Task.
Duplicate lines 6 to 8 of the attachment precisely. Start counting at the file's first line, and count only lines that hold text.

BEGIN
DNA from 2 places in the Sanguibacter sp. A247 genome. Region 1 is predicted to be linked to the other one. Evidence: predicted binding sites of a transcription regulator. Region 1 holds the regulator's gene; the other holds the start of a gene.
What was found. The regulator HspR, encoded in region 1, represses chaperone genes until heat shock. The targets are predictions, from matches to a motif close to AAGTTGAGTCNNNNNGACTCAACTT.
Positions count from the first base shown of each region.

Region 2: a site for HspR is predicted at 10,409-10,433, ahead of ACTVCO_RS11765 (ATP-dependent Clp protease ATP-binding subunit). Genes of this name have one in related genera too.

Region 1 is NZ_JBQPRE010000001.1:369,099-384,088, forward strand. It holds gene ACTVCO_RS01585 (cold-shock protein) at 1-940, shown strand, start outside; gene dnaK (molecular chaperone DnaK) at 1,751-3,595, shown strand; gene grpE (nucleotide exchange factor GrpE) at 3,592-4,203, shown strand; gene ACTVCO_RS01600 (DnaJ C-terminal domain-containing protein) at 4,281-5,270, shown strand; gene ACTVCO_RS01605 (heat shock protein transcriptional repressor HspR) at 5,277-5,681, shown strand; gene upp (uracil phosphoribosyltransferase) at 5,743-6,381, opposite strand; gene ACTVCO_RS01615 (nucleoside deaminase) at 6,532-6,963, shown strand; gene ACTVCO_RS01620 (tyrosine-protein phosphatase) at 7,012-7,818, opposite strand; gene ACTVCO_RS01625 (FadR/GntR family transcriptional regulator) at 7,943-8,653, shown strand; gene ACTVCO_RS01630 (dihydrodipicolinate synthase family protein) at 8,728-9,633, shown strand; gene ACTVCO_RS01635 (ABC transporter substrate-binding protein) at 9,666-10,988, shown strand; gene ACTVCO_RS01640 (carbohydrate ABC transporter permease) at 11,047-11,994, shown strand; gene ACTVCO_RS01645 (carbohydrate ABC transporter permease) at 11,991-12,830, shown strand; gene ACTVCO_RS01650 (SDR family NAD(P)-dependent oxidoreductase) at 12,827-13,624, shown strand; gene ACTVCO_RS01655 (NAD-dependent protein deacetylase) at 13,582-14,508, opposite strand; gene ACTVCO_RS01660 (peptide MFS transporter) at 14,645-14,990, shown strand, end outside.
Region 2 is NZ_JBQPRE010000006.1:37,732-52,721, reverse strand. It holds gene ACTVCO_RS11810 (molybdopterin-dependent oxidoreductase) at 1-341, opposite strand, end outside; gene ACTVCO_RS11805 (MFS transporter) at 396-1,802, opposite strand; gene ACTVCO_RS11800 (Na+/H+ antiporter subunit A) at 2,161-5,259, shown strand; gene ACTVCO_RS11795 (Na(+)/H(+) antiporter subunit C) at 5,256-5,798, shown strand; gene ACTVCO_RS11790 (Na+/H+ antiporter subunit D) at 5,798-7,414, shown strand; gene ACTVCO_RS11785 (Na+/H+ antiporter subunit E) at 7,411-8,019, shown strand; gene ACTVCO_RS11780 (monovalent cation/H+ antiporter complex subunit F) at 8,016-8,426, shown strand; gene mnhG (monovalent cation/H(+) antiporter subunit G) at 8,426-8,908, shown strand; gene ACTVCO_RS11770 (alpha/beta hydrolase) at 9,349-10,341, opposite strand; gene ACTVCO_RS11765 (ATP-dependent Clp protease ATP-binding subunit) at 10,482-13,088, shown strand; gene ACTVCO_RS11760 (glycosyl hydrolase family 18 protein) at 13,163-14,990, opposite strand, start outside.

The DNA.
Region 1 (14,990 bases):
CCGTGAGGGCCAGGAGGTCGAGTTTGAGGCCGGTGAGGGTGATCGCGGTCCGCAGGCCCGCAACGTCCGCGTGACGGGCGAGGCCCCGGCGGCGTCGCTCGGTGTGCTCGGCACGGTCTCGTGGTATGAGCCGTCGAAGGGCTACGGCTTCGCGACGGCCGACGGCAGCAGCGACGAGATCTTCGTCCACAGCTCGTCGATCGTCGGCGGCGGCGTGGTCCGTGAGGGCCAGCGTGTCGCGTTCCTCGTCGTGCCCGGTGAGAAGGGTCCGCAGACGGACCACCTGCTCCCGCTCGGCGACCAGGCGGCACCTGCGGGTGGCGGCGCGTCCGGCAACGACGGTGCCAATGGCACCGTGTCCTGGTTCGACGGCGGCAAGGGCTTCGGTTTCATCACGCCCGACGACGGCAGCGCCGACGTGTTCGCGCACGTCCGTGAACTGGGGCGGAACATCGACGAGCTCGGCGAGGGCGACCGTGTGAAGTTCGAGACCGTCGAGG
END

Region 2 is NZ_JBQPRE010000006.1:37,732-52,721, reverse strand. It holds gene ACTVCO_RS11810 (molybdopterin-dependent oxidoreductase) at 1-341, opposite strand, end outside; gene ACTVCO_RS11805 (MFS transporter) at 396-1,802, opposite strand; gene ACTVCO_RS11800 (Na+/H+ antiporter subunit A) at 2,161-5,259, shown strand; gene ACTVCO_RS11795 (Na(+)/H(+) antiporter subunit C) at 5,256-5,798, shown strand; gene ACTVCO_RS11790 (Na+/H+ antiporter subunit D) at 5,798-7,414, shown strand; gene ACTVCO_RS11785 (Na+/H+ antiporter subunit E) at 7,411-8,019, shown strand; gene ACTVCO_RS11780 (monovalent cation/H+ antiporter complex subunit F) at 8,016-8,426, shown strand; gene mnhG (monovalent cation/H(+) antiporter subunit G) at 8,426-8,908, shown strand; gene ACTVCO_RS11770 (alpha/beta hydrolase) at 9,349-10,341, opposite strand; gene ACTVCO_RS11765 (ATP-dependent Clp protease ATP-binding subunit) at 10,482-13,088, shown strand; gene ACTVCO_RS11760 (glycosyl hydrolase family 18 protein) at 13,163-14,990, opposite strand, start outside.

The DNA.
Region 1 (14,990 bases):